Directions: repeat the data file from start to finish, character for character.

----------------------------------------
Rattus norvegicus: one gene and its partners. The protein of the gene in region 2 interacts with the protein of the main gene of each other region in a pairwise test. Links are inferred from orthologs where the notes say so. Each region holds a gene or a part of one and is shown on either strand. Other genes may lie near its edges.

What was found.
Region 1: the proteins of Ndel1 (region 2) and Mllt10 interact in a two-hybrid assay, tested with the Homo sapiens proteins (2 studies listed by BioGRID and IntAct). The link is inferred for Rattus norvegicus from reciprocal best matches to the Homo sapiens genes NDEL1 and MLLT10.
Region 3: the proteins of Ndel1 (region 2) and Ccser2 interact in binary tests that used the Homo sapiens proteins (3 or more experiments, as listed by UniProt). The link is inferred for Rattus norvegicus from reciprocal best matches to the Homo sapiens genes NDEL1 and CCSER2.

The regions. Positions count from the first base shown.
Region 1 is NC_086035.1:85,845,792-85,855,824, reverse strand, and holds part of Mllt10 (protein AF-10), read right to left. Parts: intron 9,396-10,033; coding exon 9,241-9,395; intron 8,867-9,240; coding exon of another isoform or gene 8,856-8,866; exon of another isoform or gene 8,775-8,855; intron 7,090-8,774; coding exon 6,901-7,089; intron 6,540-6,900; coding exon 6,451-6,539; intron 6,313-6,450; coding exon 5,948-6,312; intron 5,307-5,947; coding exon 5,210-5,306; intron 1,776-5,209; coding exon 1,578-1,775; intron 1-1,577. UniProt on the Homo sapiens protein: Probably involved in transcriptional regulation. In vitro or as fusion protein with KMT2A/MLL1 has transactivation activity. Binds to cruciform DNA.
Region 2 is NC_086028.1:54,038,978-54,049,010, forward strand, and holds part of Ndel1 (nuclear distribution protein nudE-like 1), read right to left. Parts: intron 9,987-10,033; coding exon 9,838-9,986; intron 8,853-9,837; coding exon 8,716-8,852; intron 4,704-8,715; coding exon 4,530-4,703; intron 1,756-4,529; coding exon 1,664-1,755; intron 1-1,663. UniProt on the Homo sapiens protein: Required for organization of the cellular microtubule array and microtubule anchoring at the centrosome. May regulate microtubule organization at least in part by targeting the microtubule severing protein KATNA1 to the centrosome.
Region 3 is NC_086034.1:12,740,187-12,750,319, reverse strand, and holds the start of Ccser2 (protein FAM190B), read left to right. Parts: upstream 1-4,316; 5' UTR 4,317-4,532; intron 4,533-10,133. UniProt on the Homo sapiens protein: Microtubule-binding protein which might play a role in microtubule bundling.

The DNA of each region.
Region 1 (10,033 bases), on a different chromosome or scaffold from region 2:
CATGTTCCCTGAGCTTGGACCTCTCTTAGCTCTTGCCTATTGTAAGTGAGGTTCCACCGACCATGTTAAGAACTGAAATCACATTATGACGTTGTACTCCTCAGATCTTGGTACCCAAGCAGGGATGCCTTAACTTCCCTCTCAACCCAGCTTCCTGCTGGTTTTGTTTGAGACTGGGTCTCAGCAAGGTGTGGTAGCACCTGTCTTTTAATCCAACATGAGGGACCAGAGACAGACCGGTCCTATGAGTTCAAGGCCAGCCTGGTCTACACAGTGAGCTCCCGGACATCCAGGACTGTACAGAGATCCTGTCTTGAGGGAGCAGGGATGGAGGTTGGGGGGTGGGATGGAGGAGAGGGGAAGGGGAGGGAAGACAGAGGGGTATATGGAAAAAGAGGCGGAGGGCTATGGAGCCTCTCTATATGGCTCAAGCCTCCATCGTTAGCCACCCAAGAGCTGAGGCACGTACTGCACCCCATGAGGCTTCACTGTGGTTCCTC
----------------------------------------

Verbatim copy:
Rattus norvegicus: one gene and its partners. The protein of the gene in region 2 interacts with the protein of the main gene of each other region in a pairwise test. Links are inferred from orthologs where the notes say so. Each region holds a gene or a part of one and is shown on either strand. Other genes may lie near its edges.

What was found.
Region 1: the proteins of Ndel1 (region 2) and Mllt10 interact in a two-hybrid assay, tested with the Homo sapiens proteins (2 studies listed by BioGRID and IntAct). The link is inferred for Rattus norvegicus from reciprocal best matches to the Homo sapiens genes NDEL1 and MLLT10.
Region 3: the proteins of Ndel1 (region 2) and Ccser2 interact in binary tests that used the Homo sapiens proteins (3 or more experiments, as listed by UniProt). The link is inferred for Rattus norvegicus from reciprocal best matches to the Homo sapiens genes NDEL1 and CCSER2.

The regions. Positions count from the first base shown.
Region 1 is NC_086035.1:85,845,792-85,855,824, reverse strand, and holds part of Mllt10 (protein AF-10), read right to left. Parts: intron 9,396-10,033; coding exon 9,241-9,395; intron 8,867-9,240; coding exon of another isoform or gene 8,856-8,866; exon of another isoform or gene 8,775-8,855; intron 7,090-8,774; coding exon 6,901-7,089; intron 6,540-6,900; coding exon 6,451-6,539; intron 6,313-6,450; coding exon 5,948-6,312; intron 5,307-5,947; coding exon 5,210-5,306; intron 1,776-5,209; coding exon 1,578-1,775; intron 1-1,577. UniProt on the Homo sapiens protein: Probably involved in transcriptional regulation. In vitro or as fusion protein with KMT2A/MLL1 has transactivation activity. Binds to cruciform DNA.
Region 2 is NC_086028.1:54,038,978-54,049,010, forward strand, and holds part of Ndel1 (nuclear distribution protein nudE-like 1), read right to left. Parts: intron 9,987-10,033; coding exon 9,838-9,986; intron 8,853-9,837; coding exon 8,716-8,852; intron 4,704-8,715; coding exon 4,530-4,703; intron 1,756-4,529; coding exon 1,664-1,755; intron 1-1,663. UniProt on the Homo sapiens protein: Required for organization of the cellular microtubule array and microtubule anchoring at the centrosome. May regulate microtubule organization at least in part by targeting the microtubule severing protein KATNA1 to the centrosome.
Region 3 is NC_086034.1:12,740,187-12,750,319, reverse strand, and holds the start of Ccser2 (protein FAM190B), read left to right. Parts: upstream 1-4,316; 5' UTR 4,317-4,532; intron 4,533-10,133. UniProt on the Homo sapiens protein: Microtubule-binding protein which might play a role in microtubule bundling.

The DNA of each region.
Region 1 (10,033 bases), on a different chromosome or scaffold from region 2:
CATGTTCCCTGAGCTTGGACCTCTCTTAGCTCTTGCCTATTGTAAGTGAGGTTCCACCGACCATGTTAAGAACTGAAATCACATTATGACGTTGTACTCCTCAGATCTTGGTACCCAAGCAGGGATGCCTTAACTTCCCTCTCAACCCAGCTTCCTGCTGGTTTTGTTTGAGACTGGGTCTCAGCAAGGTGTGGTAGCACCTGTCTTTTAATCCAACATGAGGGACCAGAGACAGACCGGTCCTATGAGTTCAAGGCCAGCCTGGTCTACACAGTGAGCTCCCGGACATCCAGGACTGTACAGAGATCCTGTCTTGAGGGAGCAGGGATGGAGGTTGGGGGGTGGGATGGAGGAGAGGGGAAGGGGAGGGAAGACAGAGGGGTATATGGAAAAAGAGGCGGAGGGCTATGGAGCCTCTCTATATGGCTCAAGCCTCCATCGTTAGCCACCCAAGAGCTGAGGCACGTACTGCACCCCATGAGGCTTCACTGTGGTTCCTC